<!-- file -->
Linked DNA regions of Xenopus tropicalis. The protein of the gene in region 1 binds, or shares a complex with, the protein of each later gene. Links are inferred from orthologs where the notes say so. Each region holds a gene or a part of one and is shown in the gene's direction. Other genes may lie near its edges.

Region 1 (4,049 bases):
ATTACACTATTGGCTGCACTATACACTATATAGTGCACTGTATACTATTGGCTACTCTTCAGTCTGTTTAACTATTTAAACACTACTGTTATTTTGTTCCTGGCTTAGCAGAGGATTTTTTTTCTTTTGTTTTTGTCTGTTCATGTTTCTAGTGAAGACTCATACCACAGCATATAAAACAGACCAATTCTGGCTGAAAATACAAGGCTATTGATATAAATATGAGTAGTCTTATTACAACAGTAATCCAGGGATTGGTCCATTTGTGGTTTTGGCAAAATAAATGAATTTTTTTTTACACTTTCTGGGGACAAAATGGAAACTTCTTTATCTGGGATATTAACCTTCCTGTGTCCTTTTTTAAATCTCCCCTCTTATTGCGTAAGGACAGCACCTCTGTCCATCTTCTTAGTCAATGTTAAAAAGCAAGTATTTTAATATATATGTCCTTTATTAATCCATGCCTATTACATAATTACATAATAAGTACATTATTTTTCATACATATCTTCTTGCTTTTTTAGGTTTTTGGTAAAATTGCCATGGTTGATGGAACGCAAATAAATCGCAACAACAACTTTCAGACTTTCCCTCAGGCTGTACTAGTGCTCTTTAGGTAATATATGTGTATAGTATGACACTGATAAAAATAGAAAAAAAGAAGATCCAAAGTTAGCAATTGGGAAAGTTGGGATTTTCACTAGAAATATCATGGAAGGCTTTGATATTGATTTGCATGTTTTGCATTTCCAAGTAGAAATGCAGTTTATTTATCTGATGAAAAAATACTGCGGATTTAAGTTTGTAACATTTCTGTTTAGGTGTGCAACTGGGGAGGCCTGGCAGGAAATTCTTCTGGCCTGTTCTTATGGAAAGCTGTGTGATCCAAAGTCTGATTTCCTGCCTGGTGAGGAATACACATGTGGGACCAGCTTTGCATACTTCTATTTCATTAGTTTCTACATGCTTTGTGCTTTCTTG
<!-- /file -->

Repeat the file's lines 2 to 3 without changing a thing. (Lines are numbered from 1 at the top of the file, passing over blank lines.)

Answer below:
Region 1 (4,049 bases):
ATTACACTATTGGCTGCACTATACACTATATAGTGCACTGTATACTATTGGCTACTCTTCAGTCTGTTTAACTATTTAAACACTACTGTTATTTTGTTCCTGGCTTAGCAGAGGATTTTTTTTCTTTTGTTTTTGTCTGTTCATGTTTCTAGTGAAGACTCATACCACAGCATATAAAACAGACCAATTCTGGCTGAAAATACAAGGCTATTGATATAAATATGAGTAGTCTTATTACAACAGTAATCCAGGGATTGGTCCATTTGTGGTTTTGGCAAAATAAATGAATTTTTTTTTACACTTTCTGGGGACAAAATGGAAACTTCTTTATCTGGGATATTAACCTTCCTGTGTCCTTTTTTAAATCTCCCCTCTTATTGCGTAAGGACAGCACCTCTGTCCATCTTCTTAGTCAATGTTAAAAAGCAAGTATTTTAATATATATGTCCTTTATTAATCCATGCCTATTACATAATTACATAATAAGTACATTATTTTTCATACATATCTTCTTGCTTTTTTAGGTTTTTGGTAAAATTGCCATGGTTGATGGAACGCAAATAAATCGCAACAACAACTTTCAGACTTTCCCTCAGGCTGTACTAGTGCTCTTTAGGTAATATATGTGTATAGTATGACACTGATAAAAATAGAAAAAAAGAAGATCCAAAGTTAGCAATTGGGAAAGTTGGGATTTTCACTAGAAATATCATGGAAGGCTTTGATATTGATTTGCATGTTTTGCATTTCCAAGTAGAAATGCAGTTTATTTATCTGATGAAAAAATACTGCGGATTTAAGTTTGTAACATTTCTGTTTAGGTGTGCAACTGGGGAGGCCTGGCAGGAAATTCTTCTGGCCTGTTCTTATGGAAAGCTGTGTGATCCAAAGTCTGATTTCCTGCCTGGTGAGGAATACACATGTGGGACCAGCTTTGCATACTTCTATTTCATTAGTTTCTACATGCTTTGTGCTTTCTTG